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1.             Thank you Chair, for hosting us here on the beautiful island of Bali.


2.             Excellencies, I am glad that we are finally able to meet in person again, after a difficult two years spent managing the COVID-19 pandemic.


3.             ASEAN member states have managed to weather the storm thanks to our close cooperation. We are now starting on the path to recovery – reopening our borders to travel, gradually resuming normal activities.


4.             Our biggest enemy today is not the COVID-19 virus, but complacency, a sense that now that life is back to normal, we can let our guard now.  This will be a huge mistake.


5.             In the coming few months, we are all likely to see new waves in our countries, either a resurgence of Omicron wave as our societal immunity wanes, or a new variant that drive re-infections.  A more dangerous threat is a new virus, which is bound to come as human activities continue to encroach into nature, and humans and animals continue to come into close contact.


6.             When that happens, we must be more ready than when we encountered the COVID-19 virus. So while we all enjoy the respite now, let’s also embark on the critical and important tasks ahead.  There are a few areas if I may suggest that we can focus on the health front:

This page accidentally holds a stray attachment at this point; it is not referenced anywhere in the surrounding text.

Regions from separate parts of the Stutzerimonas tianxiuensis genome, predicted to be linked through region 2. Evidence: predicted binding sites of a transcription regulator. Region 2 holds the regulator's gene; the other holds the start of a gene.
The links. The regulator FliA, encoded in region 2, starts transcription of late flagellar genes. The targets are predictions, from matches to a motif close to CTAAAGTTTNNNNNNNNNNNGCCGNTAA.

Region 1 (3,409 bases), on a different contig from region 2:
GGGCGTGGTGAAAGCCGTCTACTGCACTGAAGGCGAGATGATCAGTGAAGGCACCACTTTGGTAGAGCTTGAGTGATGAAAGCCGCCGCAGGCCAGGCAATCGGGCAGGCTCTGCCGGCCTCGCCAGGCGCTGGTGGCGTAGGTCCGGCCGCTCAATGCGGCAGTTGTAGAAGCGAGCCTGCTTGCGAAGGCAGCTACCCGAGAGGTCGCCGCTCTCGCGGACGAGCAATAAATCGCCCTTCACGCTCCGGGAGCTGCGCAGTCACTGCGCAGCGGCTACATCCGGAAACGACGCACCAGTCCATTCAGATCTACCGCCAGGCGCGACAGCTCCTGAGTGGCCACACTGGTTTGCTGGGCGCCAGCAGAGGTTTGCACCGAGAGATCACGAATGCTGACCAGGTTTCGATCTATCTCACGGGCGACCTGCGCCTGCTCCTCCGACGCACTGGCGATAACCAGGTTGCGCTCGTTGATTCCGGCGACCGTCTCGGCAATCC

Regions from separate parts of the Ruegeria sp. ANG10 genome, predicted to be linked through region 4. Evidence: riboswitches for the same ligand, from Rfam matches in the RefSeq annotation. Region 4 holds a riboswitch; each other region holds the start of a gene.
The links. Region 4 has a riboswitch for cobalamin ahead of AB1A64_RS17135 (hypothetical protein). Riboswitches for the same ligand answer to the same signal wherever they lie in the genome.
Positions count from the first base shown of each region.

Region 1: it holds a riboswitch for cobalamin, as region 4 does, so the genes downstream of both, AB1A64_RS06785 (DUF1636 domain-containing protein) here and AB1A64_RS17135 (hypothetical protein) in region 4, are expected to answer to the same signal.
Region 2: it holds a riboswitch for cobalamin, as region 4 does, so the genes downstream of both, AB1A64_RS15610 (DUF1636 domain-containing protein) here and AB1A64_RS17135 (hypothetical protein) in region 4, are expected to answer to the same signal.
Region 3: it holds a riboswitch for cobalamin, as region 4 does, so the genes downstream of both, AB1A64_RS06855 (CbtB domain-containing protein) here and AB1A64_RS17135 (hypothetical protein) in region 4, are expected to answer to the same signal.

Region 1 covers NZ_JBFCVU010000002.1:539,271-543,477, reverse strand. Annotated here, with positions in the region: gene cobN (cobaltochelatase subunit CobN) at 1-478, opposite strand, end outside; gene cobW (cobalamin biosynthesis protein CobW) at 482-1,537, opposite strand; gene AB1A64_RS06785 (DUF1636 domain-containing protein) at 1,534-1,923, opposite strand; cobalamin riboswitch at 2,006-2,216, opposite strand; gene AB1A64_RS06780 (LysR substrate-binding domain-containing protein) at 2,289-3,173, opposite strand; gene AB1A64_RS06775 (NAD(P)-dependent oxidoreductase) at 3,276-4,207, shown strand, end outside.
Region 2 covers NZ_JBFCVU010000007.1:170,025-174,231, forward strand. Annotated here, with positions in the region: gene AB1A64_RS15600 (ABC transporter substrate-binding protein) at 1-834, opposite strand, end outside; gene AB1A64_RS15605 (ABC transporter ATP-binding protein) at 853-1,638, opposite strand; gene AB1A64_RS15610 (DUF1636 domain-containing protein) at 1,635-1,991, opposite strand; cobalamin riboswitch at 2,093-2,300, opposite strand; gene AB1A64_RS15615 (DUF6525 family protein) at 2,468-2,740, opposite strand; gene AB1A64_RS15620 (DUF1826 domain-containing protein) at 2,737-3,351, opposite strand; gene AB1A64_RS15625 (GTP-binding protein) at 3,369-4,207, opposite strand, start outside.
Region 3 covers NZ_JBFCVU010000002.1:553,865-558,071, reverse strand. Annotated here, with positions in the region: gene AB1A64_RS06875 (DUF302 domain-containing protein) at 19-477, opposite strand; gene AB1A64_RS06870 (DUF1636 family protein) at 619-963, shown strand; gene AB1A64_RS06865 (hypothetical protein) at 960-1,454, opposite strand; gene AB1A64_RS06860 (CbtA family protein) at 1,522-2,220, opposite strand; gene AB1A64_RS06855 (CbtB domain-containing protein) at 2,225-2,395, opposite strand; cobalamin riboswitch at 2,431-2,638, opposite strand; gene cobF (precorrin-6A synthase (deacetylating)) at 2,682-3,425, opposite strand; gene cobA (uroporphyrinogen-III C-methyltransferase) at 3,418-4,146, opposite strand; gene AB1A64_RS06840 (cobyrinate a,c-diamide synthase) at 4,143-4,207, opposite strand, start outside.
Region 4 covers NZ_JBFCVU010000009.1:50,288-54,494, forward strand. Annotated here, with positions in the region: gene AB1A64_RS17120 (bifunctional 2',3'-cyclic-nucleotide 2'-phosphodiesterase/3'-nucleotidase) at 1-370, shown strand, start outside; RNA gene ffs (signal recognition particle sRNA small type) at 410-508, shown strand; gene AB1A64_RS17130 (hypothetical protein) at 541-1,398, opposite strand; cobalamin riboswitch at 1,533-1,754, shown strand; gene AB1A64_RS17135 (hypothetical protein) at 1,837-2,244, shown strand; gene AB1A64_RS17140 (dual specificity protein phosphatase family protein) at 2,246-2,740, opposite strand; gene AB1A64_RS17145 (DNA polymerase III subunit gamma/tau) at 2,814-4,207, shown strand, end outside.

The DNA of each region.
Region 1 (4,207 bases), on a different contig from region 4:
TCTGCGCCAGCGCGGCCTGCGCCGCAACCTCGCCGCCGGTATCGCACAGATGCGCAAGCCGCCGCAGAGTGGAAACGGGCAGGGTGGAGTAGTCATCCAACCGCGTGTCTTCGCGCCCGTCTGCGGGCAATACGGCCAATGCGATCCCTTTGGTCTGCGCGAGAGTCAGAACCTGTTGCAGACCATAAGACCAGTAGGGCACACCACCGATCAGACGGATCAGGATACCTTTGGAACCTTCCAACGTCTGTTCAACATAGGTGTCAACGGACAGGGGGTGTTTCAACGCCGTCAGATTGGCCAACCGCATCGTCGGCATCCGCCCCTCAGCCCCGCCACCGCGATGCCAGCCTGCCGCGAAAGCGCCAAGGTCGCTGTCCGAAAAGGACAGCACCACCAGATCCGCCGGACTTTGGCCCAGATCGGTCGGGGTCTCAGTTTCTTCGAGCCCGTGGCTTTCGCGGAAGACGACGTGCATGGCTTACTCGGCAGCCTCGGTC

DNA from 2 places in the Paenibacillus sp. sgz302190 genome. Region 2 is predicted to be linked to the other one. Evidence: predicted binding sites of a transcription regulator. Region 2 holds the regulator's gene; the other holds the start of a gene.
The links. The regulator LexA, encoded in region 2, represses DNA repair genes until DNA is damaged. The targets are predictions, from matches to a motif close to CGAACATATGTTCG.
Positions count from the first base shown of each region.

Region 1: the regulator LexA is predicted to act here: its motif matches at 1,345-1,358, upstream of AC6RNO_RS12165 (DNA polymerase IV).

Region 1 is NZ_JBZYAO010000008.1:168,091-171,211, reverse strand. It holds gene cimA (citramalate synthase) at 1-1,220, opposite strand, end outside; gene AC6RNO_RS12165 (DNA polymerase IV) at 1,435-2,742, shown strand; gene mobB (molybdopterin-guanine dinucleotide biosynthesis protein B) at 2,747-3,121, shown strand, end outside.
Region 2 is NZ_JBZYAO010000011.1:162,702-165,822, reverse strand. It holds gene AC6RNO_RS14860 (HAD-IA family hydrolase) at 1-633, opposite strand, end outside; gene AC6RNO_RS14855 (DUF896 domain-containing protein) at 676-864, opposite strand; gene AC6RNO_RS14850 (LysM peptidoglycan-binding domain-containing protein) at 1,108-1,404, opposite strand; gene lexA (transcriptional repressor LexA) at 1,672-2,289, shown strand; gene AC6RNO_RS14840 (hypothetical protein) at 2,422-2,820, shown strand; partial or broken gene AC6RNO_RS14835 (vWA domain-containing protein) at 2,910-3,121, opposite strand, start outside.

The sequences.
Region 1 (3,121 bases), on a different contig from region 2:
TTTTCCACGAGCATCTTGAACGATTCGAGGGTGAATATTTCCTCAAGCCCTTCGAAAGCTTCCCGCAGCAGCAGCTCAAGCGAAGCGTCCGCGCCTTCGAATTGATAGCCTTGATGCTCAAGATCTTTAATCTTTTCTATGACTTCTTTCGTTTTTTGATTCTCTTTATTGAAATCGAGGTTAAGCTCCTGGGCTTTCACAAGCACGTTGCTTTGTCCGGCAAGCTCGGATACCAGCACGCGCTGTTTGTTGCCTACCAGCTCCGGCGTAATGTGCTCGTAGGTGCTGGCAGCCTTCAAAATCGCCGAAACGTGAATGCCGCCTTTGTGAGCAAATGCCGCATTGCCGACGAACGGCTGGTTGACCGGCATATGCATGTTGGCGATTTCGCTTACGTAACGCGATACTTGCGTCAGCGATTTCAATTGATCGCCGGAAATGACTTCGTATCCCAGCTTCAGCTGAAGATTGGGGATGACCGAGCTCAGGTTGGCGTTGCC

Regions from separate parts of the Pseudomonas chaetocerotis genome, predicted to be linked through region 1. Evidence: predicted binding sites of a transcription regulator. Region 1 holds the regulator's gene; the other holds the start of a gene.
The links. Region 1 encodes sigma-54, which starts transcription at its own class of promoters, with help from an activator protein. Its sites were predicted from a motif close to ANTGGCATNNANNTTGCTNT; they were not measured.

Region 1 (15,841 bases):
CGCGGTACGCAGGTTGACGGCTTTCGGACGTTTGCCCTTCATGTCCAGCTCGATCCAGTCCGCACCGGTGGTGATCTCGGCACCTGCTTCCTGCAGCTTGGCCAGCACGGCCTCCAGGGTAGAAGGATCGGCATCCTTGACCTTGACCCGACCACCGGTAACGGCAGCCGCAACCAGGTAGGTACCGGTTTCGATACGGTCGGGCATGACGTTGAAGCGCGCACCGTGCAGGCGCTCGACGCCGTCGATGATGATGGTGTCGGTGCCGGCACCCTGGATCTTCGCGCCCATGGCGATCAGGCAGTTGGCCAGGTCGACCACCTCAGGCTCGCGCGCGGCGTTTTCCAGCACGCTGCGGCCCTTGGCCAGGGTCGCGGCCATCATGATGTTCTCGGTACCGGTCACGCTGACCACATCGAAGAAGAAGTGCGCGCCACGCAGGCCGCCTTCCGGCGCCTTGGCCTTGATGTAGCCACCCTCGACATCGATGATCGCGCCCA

a.    First, testing and surveillance. We have achieved a breakthrough in the establishment of ACPHEED.  This forms the nucleus of a regular monitoring and good surveillance capabilities and response system in our region.  This will give us early warning of new COVID-19 variants of concern (VOC) and other emerging infectious diseases.


b.    Second, the availability of vaccines, diagnostics and therapeutics.  In particular, we must not let up our current efforts to vaccinate and boost our populations. Their immunity will wane over time, and there is a real risk that current vaccines will be less effective against the next variant of concern. Internally, ASEAN can collaborate better to ensure that vaccine supplies are available for those who need them, such as doing more to facilitate vaccine donations and swaps among us.  These are issues we will have to raise with our dialogue partners.


c.     Third, ensuring the resilience of travel lanes and supply chains.  The pandemic has contributed to an unprecedented rise in shipping costs, which has not subsided. It has also disrupted travel completely.  At the Retreat this morning, we discussed the establishment of an ASEAN mutual recognition system for vaccine certificates.  From there we can forge similar systems with other regions, such as US, China, India and the EU. Checking for vaccination certifications may well be the norm for travel, just we check our bags and our passports.    


7.             Singapore looks forward to continuing to work closely with ASEAN member states in our efforts and accelerate our response to be ready for the next COVID-19 wave, or the even next pandemic.


8.             Thank you, Chair.  

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